Some cab signal devices also offer overspeed protection as an optional feature. A speed sensing device provides an indication of speed to the cab signal device. The cab signal device automatically shuts down the engine of the locomotive if the speed of the train exceeds a predetermined value.

The territorial coverage of the DC train detection circuits and the wayside signal device AC track circuits is typically not coextensive. Whereas each DC train detection circuit covers a section of track approximately 10,000 feet in length, each wayside signal device through its AC track circuit can typically apply its cab signal on a reliable basis to a range of about 5,000 feet. Consequently, repeater units are often used to fill the gaps so as to provide continuous cab signal coverage between wayside signal devices.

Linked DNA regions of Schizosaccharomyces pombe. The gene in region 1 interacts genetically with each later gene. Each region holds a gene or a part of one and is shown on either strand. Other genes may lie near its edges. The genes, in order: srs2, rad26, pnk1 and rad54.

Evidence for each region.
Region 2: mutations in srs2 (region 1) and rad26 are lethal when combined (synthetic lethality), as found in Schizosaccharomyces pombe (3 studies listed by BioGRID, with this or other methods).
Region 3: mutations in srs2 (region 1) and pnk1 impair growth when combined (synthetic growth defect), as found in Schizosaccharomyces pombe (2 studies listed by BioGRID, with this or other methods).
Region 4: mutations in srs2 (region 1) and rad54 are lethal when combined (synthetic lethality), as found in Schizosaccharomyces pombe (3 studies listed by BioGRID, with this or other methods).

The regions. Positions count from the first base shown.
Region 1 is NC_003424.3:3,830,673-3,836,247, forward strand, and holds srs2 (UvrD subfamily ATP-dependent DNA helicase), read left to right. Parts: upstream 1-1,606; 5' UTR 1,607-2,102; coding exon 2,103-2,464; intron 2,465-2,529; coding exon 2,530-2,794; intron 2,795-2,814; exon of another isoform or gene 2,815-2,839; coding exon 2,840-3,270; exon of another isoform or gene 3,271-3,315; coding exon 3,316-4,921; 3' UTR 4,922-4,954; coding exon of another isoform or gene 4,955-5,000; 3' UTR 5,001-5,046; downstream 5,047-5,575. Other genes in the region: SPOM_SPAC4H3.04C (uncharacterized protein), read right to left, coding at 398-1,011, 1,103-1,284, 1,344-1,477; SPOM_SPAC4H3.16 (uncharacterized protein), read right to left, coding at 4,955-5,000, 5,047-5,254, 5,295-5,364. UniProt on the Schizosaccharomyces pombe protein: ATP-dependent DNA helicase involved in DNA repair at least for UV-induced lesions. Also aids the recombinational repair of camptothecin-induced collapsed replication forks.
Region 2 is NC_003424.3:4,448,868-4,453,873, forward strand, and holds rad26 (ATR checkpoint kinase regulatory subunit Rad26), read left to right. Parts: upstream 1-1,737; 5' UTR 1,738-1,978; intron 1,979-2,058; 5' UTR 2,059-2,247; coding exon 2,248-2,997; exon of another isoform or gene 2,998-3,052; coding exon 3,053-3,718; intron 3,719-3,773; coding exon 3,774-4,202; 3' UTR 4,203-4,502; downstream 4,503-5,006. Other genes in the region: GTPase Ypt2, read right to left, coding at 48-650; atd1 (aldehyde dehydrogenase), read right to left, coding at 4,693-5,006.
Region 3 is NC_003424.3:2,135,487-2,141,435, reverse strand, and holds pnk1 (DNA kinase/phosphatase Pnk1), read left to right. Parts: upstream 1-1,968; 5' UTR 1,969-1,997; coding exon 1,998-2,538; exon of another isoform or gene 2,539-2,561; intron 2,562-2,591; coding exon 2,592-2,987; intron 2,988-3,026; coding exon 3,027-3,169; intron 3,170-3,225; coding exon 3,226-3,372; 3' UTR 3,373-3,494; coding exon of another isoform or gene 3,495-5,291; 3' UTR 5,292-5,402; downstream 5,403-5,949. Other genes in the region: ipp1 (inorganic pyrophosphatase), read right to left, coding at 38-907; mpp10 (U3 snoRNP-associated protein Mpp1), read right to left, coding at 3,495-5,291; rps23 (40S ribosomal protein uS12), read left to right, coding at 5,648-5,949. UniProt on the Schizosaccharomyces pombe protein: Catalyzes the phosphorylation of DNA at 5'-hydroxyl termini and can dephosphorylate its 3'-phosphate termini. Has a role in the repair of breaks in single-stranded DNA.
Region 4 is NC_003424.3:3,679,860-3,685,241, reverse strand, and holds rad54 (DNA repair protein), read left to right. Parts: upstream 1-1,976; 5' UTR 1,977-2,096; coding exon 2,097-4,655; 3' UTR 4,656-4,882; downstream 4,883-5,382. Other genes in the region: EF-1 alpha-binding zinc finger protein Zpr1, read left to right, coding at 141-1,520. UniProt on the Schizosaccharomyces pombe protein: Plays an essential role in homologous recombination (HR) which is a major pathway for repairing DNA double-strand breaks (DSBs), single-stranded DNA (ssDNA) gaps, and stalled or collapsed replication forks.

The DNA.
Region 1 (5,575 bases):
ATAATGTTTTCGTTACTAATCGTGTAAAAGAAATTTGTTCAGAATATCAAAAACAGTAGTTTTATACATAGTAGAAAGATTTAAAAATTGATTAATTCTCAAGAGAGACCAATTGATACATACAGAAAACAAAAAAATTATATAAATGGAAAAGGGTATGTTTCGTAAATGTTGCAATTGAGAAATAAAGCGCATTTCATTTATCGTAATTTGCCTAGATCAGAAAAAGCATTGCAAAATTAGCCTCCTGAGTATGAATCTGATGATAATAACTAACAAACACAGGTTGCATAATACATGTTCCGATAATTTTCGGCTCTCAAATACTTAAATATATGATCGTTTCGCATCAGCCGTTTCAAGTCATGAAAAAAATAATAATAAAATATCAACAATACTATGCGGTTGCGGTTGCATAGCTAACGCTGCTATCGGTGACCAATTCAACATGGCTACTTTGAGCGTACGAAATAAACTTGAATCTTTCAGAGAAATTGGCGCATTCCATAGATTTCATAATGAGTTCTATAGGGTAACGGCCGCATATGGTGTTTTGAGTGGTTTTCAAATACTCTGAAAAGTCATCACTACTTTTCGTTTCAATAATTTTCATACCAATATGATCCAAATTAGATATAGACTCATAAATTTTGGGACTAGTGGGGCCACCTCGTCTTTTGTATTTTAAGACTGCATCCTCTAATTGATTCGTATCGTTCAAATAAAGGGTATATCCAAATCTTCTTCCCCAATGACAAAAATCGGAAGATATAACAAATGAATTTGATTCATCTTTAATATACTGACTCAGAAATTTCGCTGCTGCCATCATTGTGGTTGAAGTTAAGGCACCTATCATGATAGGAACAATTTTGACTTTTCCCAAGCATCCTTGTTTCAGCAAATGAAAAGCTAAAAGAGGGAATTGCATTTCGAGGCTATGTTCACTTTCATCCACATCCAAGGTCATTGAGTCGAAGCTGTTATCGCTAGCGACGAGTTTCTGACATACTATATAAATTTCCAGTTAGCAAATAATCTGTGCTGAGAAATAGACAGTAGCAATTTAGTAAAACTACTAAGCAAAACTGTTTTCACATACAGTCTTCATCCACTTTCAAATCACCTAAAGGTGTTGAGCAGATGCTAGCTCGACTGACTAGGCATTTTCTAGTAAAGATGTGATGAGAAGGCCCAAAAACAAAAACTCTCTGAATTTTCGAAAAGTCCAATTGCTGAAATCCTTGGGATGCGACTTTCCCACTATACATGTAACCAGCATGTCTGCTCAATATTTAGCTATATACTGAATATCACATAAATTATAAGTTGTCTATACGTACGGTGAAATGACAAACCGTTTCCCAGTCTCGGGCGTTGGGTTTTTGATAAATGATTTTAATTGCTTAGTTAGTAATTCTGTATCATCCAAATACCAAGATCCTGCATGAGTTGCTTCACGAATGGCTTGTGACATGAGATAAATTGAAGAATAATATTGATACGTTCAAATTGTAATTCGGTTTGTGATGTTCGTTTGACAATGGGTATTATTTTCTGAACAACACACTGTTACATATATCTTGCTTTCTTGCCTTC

The cab signal devices on present day trains are designed to operate on wayside signaling systems that provide continuous coverage over the entire track route. Should a wayside signal device or a repeater unit fail, the cab signal device will interpret the loss of signal aspect information as a stop aspect and automatically impose a penalty brake application. Though the train operator can typically prevent a penalty brake application by acknowledgment or other actions, it is generally not operationally acceptable to routinely require repeated wayside signal "cut-out" and "cut-in" procedures to cover such loss of coverage. Though such wayside signaling systems are widely used on both freight railroads and passenger transit properties, they have not been extensively deployed on the longer freight railroad routes. This is primarily due to cost considerations . It is quite expensive to equip railway track routes with wayside signal devices let alone the necessary repeater units. The need for repeater units alone can often more than double the cost of implementing a wayside signaling system. This increase in cost is due to the need for infrastructure such as acquiring sites at which to install the equipment and providing the foundations, equipment housings and power access at those sites. Many railway routes therefore have the type of wayside signaling system in which there are gaps in cab signal coverage because repeater units either are not used or only used in certain places.